According to Britannica, "Darwin was devoted to his wife and daughters but treated them as children, obliging Emma to ask him for the only key to the drawers containing all the keys to cupboards and other locked depositories. Darwin noted in The Descent that the young of both sexes resemble the adult female in most species and reasoned that males are more evolutionarily advanced than females."

was added by User:Creationist (see [4]). However I can't find it in the 1911 version of the britannica [5]. Does anyone have the reference to that? Nova77 02:35, 22 July 2005 (UTC)

The nearest I can find in Britannica 2004 DVD edition is the following:
"Long periods of debilitating sickness in the 1860s left the craggy, bearded Darwin thin and ravaged. He once vomited for 27 consecutive days. Down House was an infirmary where illness was the norm and Emma the attendant nurse. She was a shield, protecting the patriarch, cosseting him. Darwin was a typical Victorian in his racial and sexual stereotyping — however dependent on his redoubtable wife, he still thought women inferior; and although a fervent abolitionist, he still considered blacks a lower race. But few outside of the egalitarian socialists challenged these prejudices—and Darwin, immersed in a competitive Whig culture, and enshrining its values in his science, had no time for socialism."
Perhaps it's from a special U.S. version for creationists? Anyway, it begs the question of who was expected to be the keyholder in polite Victorian society, and what happened when Charles was away from home, as during the illness of Annie. I recommend removal, as it has only remote relevance to the Family section. Does someone want to start a new article on Darwin's political incorrectness by today's standards?.....dave souza 08:36, 22 July 2005 (UTC)
Indeed. I suggest removal too. The piece is misleading in not considering nor explaining the victorian context in which Darwing was living. If nobody is against I'll remove it. Nova77 14:54, 22 July 2005 (UTC)


re: the above

I gave the britannica article webpage citation I found via the search engines. it appears to be the full article. please look at the reference section.


I did a addtional search on the web. Here is what I found:

The major intellectual justification Darwin offered for his belief in women's inferiority, Kevles notes, is found in The Descent of Man. Here Darwin concluded the "young of both sexes resembled the adult female in most species" and from this and other evidence "Darwin reasoned that males are more evolutionarily advanced than females."16....

In support of this conclusion, Darwin used the example of Australian "savage" women, who "are the constant cause of war both between members of the same tribe and distinct tribes, producing sexual selection" due to sexual competition.27 He also cites the North American Indian custom which requires the husband to wrestle with male competitors to retain his wive; "the strongest party always carries off the prize."28 The result is, Darwin concluded, "a weak man ... is seldom permitted to keep a wife that a stronger man thinks worth his notice. This custom prevails throughout all of the tribes" in North America. It is not clear how common these practices were then, but they were not common in Europe and Asia.29.....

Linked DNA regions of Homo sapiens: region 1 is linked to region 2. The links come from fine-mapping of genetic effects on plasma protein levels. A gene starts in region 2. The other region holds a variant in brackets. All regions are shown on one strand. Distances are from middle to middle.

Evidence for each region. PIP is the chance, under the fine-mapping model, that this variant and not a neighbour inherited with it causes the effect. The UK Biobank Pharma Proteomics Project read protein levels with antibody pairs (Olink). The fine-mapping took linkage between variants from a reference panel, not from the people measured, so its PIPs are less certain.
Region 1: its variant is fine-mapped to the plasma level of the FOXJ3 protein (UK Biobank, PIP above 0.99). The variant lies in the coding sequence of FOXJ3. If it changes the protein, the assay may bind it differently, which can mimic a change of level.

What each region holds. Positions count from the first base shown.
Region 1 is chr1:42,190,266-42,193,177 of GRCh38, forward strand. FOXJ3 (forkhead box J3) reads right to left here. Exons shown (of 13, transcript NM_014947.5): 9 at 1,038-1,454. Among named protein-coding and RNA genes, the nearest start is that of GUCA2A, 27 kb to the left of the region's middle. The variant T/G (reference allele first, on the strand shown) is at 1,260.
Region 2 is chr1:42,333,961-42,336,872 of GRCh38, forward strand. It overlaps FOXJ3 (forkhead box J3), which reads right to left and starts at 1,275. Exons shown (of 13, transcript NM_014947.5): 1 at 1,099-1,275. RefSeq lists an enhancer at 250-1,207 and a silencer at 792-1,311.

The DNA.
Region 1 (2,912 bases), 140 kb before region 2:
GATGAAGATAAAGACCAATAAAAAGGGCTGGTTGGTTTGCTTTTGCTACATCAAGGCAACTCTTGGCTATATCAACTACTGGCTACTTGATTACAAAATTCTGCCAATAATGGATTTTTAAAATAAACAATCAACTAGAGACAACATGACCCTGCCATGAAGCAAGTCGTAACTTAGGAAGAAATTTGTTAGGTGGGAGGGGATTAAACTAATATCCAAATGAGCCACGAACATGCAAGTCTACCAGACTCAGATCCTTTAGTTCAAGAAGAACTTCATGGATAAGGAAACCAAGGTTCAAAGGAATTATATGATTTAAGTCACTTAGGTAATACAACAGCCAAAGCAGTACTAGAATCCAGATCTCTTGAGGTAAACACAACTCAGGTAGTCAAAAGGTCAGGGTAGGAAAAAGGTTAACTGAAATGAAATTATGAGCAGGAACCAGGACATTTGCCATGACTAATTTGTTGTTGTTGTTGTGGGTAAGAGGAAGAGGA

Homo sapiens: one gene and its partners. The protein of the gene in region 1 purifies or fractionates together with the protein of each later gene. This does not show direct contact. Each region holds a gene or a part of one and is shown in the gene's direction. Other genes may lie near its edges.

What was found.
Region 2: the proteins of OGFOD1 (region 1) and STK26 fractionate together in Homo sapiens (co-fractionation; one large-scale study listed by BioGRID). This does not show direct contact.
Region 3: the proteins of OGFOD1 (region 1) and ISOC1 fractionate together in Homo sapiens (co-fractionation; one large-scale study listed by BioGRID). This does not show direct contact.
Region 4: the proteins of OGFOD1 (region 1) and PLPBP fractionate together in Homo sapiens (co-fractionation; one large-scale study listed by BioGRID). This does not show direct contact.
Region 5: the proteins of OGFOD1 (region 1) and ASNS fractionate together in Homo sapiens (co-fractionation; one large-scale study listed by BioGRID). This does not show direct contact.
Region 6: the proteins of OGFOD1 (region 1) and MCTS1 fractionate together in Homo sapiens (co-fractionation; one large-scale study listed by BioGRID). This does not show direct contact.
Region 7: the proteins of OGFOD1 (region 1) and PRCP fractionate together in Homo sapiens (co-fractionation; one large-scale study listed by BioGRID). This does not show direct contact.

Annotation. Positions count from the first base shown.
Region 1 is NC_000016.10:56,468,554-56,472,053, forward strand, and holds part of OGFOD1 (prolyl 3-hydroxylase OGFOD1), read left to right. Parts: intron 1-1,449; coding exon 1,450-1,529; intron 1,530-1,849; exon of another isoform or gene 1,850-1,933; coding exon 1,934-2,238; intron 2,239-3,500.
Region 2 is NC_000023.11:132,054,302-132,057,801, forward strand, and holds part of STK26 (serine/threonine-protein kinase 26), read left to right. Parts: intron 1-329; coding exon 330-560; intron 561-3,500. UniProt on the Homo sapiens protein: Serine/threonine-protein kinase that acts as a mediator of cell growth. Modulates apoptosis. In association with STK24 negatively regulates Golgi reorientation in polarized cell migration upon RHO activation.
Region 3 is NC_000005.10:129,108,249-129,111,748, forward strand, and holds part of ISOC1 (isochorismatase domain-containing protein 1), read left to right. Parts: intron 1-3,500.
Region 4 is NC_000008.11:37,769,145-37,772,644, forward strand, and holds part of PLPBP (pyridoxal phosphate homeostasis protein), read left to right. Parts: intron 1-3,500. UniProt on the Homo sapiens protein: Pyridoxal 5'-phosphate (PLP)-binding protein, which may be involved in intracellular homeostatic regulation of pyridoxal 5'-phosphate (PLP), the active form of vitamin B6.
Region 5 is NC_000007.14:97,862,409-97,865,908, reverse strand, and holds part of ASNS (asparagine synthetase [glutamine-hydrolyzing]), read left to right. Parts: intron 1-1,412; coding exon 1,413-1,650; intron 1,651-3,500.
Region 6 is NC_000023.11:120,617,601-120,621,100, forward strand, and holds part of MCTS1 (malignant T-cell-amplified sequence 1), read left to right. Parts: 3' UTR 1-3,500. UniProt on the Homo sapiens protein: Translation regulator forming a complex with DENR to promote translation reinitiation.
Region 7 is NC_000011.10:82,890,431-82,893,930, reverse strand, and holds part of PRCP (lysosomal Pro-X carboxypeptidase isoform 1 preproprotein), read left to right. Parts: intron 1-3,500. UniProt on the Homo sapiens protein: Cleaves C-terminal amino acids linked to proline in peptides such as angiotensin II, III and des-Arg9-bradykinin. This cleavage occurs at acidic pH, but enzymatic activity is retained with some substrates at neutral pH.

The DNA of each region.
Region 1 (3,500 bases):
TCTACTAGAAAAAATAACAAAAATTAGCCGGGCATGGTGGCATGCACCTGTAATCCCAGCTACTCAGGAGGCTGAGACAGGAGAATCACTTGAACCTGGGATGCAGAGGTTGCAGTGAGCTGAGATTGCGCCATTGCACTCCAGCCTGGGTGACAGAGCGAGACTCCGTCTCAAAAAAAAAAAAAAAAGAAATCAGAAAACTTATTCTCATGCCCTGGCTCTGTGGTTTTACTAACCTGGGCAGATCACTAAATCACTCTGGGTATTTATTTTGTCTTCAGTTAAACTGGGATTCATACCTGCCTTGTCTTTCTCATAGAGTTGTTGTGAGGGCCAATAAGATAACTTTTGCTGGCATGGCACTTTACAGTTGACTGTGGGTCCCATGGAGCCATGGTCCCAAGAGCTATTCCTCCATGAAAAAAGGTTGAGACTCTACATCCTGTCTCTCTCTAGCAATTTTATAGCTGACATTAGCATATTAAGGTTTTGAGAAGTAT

Darwin used several other examples to illustrate the evolutionary forces which he believed produced men of superior physical and intellectual strength, and docile, sexually coy women. Since humans evolved from animals and "no one disputes that the bull differs in disposition from the cow, the wild boar from the sow, the stallion from the mare, and, as is well known through the keepers of menageries, the males of the larger apes from the females," Darwin argued that similar differences existed among humans.30 Consequently, he concluded that men are, "more courageous, pugnacious and energetic than woman, and have more inventive genius."31...

The chief difference between men and women, however, lay in their intellectual power, "man attaining to a higher eminence, in whatever he takes up, than can woman - whether requiring deep thought, reason or imagination or merely the uses of the senses and hands." Those striking differences, Darwin argued, could not have been the result of use and disuse, of the inheritance of acquired characters; for hard work and the development of muscles was not the prerogative of man: "in barbarian societies women work as hard or harder." ... Intellectual superiority of the human male was innate but how had it come about? By sexual selection, said Darwin, not by female choice.59

On this basis, he argued in The Descent that the higher education of women, which was being furiously contested in Victorian England, could have no long-term impact on this evolutionary trend to ever-increasing male intelligence. ... male intelligence would be constantly enhanced by the severe competitive struggle males necessarily underwent in order to maintain themselves and their families, and "this will tend to keep up or even increase their mental powers, and, as a consequence, the present inequality between the sexes.65